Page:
"You have heard a lot of candidates say, 'we're going to do this, we're going to do that.' Like downtown, the streets and the potholes, they need to be fixed. Over the years, they say they're going to do it, but it never happens," Allen said.

Allen last voted in 2008 for Barack Obama.

"We need to take up minimum wage," he said. "The jobs that we have, it ain't enough to pay your bills and all of that. it's just enough to get by."

Another skater, who declined to give her name, said she was first eligible to vote in the last election, but when she showed up to her polling place, there was a problem with her registration so she couldn't cast a ballot. She felt discouraged – and she didn't feel like the election mattered much anyway. So she says she's unlikely to try again.

Hop on I-75 in Atlanta, head north, and eventually the interstate cuts through Detroit, where Branden Snyder has been hearing a similar disconnect between politics and everyday life.

Snyder directs the nonprofit Detroit Action and has been doing voter outreach for years in Detroit, a city that's key to any Democrats' winning coalition. Snyder recently moderated a roundtable for Black men hosted by a group called the League at a trendy co-working space and recording studio.

While the session was off the record, Snyder said the men had a lot on their minds.

"People want to have conversations about economic justice and abortion and criminal justice," Snyder says. "And being able to peel away the pomp and spectacle of elections and to just have conversations between neighbors and Black men was really the work that it took. If we're meeting people up front with just, 'Go vote for Biden,' then we're going to lose."

Unlike in Georgia, in Michigan, 96 percent of Black voters under 30 who voted in 2018, came back to the polls in 2022. But that year, Michigan also had a ballot referendum to protect abortion rights. And since then, many young voters have soured on Biden's stance on the war in Gaza.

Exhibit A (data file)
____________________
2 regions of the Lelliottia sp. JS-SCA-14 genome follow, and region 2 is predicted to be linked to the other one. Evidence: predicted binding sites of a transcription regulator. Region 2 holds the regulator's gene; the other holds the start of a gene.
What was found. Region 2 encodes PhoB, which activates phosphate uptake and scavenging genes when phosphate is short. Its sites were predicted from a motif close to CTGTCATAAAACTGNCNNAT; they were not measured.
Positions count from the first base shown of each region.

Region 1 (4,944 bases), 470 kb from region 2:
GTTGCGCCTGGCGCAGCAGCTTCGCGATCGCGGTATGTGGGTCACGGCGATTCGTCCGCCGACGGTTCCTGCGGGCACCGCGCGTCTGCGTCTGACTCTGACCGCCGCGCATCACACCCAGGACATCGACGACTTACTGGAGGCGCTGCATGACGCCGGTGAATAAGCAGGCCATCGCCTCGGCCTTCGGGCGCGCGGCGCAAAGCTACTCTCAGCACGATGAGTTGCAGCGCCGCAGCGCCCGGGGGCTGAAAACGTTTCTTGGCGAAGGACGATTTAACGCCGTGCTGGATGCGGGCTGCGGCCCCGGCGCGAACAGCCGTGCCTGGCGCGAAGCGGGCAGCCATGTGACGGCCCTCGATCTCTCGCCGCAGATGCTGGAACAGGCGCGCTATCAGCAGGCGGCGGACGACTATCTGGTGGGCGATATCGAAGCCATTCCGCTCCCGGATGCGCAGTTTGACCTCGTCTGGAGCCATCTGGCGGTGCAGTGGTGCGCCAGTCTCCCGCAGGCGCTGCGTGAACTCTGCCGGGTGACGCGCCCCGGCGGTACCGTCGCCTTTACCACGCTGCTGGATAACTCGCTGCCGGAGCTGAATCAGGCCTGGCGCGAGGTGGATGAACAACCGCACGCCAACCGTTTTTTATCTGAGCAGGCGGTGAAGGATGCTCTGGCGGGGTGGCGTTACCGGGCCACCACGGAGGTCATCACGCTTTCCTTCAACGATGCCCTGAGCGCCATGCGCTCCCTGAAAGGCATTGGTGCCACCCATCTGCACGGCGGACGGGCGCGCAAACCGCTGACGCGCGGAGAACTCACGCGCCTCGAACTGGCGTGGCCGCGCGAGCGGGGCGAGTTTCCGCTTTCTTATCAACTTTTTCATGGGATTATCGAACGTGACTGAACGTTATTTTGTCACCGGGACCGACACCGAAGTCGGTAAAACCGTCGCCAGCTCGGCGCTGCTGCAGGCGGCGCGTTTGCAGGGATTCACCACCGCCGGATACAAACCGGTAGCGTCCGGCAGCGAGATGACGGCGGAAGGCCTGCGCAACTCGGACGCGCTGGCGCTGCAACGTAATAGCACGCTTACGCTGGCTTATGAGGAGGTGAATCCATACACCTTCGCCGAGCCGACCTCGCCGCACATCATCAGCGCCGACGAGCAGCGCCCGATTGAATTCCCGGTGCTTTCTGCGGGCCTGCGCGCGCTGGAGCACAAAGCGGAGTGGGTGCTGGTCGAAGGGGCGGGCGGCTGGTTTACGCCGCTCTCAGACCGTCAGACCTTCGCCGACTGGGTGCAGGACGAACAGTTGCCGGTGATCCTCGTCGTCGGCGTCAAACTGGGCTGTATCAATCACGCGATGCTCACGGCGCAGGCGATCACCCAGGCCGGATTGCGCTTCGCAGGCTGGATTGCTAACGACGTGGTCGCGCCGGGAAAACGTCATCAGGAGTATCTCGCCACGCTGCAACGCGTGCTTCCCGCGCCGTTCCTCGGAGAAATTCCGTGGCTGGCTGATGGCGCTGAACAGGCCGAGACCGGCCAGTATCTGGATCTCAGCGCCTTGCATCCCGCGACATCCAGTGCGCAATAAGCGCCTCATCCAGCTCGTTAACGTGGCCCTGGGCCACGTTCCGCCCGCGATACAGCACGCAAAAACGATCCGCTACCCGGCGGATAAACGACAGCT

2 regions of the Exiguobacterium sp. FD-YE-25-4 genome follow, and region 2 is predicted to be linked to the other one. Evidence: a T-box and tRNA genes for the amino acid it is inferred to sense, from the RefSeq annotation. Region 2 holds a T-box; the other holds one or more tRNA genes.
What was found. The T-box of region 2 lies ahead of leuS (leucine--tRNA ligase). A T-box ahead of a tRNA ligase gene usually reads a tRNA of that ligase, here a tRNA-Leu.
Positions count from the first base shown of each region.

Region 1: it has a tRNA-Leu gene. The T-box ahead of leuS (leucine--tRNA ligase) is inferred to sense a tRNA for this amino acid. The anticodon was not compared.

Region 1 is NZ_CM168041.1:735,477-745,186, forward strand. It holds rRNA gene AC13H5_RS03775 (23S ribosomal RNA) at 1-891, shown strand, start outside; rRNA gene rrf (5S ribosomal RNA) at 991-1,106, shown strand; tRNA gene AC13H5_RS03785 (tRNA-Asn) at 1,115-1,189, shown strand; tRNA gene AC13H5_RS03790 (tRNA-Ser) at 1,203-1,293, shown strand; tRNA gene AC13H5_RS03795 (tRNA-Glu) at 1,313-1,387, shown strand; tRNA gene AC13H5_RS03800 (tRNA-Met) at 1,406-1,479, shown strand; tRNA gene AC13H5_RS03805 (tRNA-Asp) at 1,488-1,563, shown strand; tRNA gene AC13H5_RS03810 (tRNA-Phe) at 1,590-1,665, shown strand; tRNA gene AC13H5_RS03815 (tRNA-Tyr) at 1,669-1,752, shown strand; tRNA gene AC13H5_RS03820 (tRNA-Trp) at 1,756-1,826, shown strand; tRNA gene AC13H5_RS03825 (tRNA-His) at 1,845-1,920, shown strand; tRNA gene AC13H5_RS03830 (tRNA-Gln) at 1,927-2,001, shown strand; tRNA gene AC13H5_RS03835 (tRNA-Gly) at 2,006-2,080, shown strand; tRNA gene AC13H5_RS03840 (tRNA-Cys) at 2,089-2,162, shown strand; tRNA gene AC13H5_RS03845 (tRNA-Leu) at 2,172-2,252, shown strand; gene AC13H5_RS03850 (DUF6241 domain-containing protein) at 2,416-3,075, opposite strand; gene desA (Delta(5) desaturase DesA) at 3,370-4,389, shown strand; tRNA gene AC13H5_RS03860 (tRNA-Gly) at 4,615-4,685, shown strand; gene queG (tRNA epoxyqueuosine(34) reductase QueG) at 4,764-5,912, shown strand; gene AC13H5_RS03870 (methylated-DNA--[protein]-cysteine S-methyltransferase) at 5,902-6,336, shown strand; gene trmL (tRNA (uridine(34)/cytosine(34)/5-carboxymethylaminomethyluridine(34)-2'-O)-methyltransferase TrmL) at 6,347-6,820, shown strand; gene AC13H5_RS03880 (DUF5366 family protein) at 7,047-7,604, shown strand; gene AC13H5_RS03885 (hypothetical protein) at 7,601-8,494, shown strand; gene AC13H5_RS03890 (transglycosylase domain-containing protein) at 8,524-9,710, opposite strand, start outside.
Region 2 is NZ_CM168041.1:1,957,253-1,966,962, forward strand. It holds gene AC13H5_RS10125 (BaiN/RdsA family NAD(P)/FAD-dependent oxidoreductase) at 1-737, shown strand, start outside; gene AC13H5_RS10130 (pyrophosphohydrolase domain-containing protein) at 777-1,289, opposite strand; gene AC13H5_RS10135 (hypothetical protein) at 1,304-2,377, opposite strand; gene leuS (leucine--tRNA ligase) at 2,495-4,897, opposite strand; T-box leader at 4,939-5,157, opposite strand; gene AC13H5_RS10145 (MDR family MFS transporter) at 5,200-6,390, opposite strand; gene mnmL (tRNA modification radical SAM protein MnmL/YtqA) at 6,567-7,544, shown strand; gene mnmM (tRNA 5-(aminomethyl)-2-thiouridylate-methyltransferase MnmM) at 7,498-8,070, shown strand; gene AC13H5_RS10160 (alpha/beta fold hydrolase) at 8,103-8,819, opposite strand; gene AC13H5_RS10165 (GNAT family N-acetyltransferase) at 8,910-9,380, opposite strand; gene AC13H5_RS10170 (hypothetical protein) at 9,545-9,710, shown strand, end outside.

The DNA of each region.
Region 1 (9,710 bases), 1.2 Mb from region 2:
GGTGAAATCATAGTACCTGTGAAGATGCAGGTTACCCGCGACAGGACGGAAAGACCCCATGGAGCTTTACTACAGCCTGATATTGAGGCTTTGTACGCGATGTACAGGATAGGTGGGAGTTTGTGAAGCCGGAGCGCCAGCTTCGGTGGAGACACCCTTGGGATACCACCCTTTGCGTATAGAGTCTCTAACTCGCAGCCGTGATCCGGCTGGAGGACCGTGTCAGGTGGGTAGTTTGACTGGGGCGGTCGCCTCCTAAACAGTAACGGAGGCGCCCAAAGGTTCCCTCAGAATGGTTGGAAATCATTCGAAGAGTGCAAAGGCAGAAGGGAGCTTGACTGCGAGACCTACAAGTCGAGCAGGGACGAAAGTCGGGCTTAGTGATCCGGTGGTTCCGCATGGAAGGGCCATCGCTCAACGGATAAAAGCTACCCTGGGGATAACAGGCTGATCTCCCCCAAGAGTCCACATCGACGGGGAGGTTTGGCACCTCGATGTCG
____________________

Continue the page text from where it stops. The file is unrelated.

William Trice attended a listening session in Detroit focused on Black men. He voted for Joe Biden in 2020 but isn't sure what he'll do this time around.
/ William Trice
William Trice attended a listening session in Detroit focused on Black men. He voted for Joe Biden in 2020 but isn't sure what he'll do this time around.

Twenty-six year-old William Trice attended Snyder's listening session. Trice manages a car wash and is working on the side to grow a music career. But in the meantime, he's had to move back in with his mom as rent, gas and grocery prices went up.

"I feel like these past four years, a lot hasn't changed," Trice says. "If anything, for me, it has kind of gotten worse. Not to say that that's all Biden's fault, but I'm not sure how much of a change Biden really has made for me and my family and people like me."

Trice says he voted for Biden in 2020 and will definitely go to the polls in 2024. He's just not sure yet if it will be to vote for Biden or for Trump.

"I have a grandfather that is around the same age," Trice says. "I love my grandpa, but I couldn't imagine him having the weight of the whole country on his shoulders."

Trice says he can tell when campaign outreach isn't genuine or is trying too hard to speak to Black culture. He says he just wants candidates to take meaningful steps to address issues that matter to him.

"We've got a president that's down with us, that's cool, but I want to bring back more jobs, I want less poverty in my city, better education in Detroit Public Schools," Trice says.

Snyder says a one-size-fits-all approach to outreach can fall flat.

"So you're talking to 29 year-old black folks like you would talk to a 69 year-old black person," Snyder says. "Like, 'We need to vote because Martin Luther King marched,' that's just not resonating with a 29 year-old who's gone through two recessions, a pandemic and is social media savvy."

Snyder says to engage these voters, the message has to go beyond just who to vote for. He says organizers have to show people that democracy can work for them, too.

And, he says, campaigns have to prove they are really listening.

Snyder ended his listening session by thanking the participants for their vulnerability. Then, he raised a glass for a toast.

Copyright 2024 NPR

Politics
Sam Gringlas
Sam Gringlas is a journalist at NPR's All Things Considered. In 2020, he helped cover the presidential election with NPR's Washington Desk and has also reported for NPR's business desk covering the workforce. He's produced and reported with NPR from across the country, as well as China and Mexico, covering topics like politics, trade, the environment, immigration and breaking news. He started as an intern at All Things Considered after graduating with a public policy degree from the University of Michigan, where he was the managing news editor at The Michigan Daily. He's a native Michigander. [Copyright 2024 NPR]